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Faith & Parish

Cleveland Catholics ask Vatican to oversee their bishop

CLEVELAND -- Catholics protesting Cleveland Bishop Richard Lennon's plan to close 50 churches are asking the Vatican to oversee Lennon's actions.

Separately, at least three Cleveland churches received letters from the Vatican last week (Sept. 20-26), saying their appeals of Lennon's orders to close are being reviewed.

Liturgists call for more meaningful feasts, symbols


Makati City, Philippines

Southeast Asian liturgists say new church feasts need to be added to liturgical calendars while religious symbols that that have no meaning in their area need to be replaced.

"Given that time is relative, that situations are provisional, and that culture and traditions are in constant evolution, the church should continue to revise, reinvent, and create liturgical feasts that meet the actual needs of the faithful," the liturgists said in a statement.

Resignation of Martino was no surprise


At the press conference Aug. 31 announcing the resignation of Joseph Martino as bishop of Scranton, Pa., Philadelphia Cardinal Justin Rigali said, Martino's resignation "comes after much prayer and reflection," and the decision "also carries with it a deep concern for the well-being of this local church, with its clergy, religious and laity."

Given Martino's stormy tenure in Scranton, words like "deep concern for ... this local church" have led some to wonder how voluntary the resignation was.

The God in Government blog of The Washington Post reminded readers that Martino "made a rather spectacular appearance at a parish forum last year where members were discussing the U.S. Conference of Catholic Bishops' document on political responsibility. He ordered the discussion closed, telling the group, 'No USCCB document is relevant in this diocese. The USCCB doesn't speak for me.' "

Making the grade: rating Catholic-sponsored charities


Mission Management

The financial crisis has left charities scrambling to satisfy increased demand for services and to raise the dollars needed to fund programs. This has made charitable giving an even more treacherous endeavor as donors try to figure out which charities manage their resources in the most prudent and transparent manner.

Scranton's Bishop Martino stepping down


Update from Catholic News Service Aug. 31:

Pope accepts resignation of Scranton bishop for health reasons

By Catholic News Service

WASHINGTON (CNS) -- Pope Benedict XVI has accepted the resignation of Bishop Joseph F. Martino, 63, from the pastoral governance of the Diocese of Scranton, Pa., for health reasons.

He has appointed Cardinal Justin Rigali of Philadelphia to be apostolic administrator for the diocese.

The pope also has accepted the resignation of Scranton Auxiliary Bishop John M. Dougherty, who is 77. Canon law requires that all bishops submit their resignation to the pope when they turn 75.

See an update here: Scranton's Martino resigns, citing insomnia, fatigue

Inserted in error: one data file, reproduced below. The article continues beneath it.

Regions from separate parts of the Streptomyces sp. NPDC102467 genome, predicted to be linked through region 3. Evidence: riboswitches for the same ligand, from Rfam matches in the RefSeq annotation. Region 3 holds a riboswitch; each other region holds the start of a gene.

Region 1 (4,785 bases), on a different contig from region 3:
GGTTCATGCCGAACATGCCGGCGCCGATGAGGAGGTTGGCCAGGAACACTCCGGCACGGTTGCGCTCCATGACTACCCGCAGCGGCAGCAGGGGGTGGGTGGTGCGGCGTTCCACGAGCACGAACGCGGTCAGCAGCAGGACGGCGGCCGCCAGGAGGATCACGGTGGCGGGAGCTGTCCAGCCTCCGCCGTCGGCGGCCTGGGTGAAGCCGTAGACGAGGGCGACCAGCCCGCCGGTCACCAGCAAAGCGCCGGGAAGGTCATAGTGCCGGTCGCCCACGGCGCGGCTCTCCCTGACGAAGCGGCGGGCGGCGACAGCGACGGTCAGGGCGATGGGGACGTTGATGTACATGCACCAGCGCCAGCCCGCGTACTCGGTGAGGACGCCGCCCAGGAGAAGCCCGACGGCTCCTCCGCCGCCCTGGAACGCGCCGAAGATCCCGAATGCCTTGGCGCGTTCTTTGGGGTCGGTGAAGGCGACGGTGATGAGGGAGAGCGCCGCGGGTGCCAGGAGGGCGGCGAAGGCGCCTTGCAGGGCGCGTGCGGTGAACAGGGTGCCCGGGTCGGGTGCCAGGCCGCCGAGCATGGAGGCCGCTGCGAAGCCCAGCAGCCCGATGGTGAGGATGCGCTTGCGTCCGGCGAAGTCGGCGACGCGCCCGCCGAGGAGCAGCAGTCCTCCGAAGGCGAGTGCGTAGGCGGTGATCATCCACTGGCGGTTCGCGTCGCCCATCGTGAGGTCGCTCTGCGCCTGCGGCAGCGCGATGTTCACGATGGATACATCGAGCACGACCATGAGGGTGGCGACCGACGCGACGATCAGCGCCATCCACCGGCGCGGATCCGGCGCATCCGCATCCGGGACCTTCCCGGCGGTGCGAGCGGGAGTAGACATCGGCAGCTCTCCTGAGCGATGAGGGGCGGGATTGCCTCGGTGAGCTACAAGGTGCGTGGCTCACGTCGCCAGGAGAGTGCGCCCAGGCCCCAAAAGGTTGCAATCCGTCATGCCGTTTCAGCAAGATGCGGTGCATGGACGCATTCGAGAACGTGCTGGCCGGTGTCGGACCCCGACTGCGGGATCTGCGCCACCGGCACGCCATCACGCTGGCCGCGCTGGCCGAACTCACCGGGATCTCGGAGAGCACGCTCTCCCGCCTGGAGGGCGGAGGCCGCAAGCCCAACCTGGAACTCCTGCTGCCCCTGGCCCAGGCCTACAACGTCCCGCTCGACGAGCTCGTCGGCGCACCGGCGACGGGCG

NCR News Story posted Aug. 28:

Bishop Joseph F. Martino will resign as head of the Diocese of Scranton, Pa., as early as next week, according to sources within the diocese, it was reported today by several outlets in the Scranton area.

Priests learn best practices in parish management


You don't think there are enough hours in the day for laypeople? Try being a parish pastor.

There's all the spiritual and sacramental ministry the position entails, plus the work that goes along with being, quite often, the only priest in a sizable suburban parish with plenty of staff and even more demands.

How does a pastor handle it all? This summer, in an effort to help answer that question, the International Institute for Clergy Formation at Seton Hall University in New Jersey joined with the Washington-based National Leadership Roundtable on Church Management to offer a "best practices" seminar to 28 parish priests -- most of them from New Jersey and Pennsylvania, which constitute Region III of the U.S. bishops' conference, but also from West Virginia, Florida and Louisiana.

The idea to conduct such a seminar had been in the mind of Father Paul Holmes, a Newark, N.J., archdiocesan priest, since 2000, when he taught at the Pontifical North American College in Rome. But different assignments -- and his own "busy-ness" -- kept him from actively pursuing the idea for several years.

Okla. bishop no longer faces people at Mass


Saying he wants "to recover a more authentic Catholic worship," Bishop Edward J. Slattery of Tulsa, Okla., has announced that he will return to the ancient custom of ad orientem, in which the presider at Mass does not face the people in the pews, but turns to face the altar.

Having the priest face the congregation was one of the major liturgical changes brought to the Mass during the Second Vatican Council (1962-65). Slattery said this change had had unforeseen, negative consequences that he hoped to counter by reverting to the ad orientem tradition.



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September 12-25, 2014


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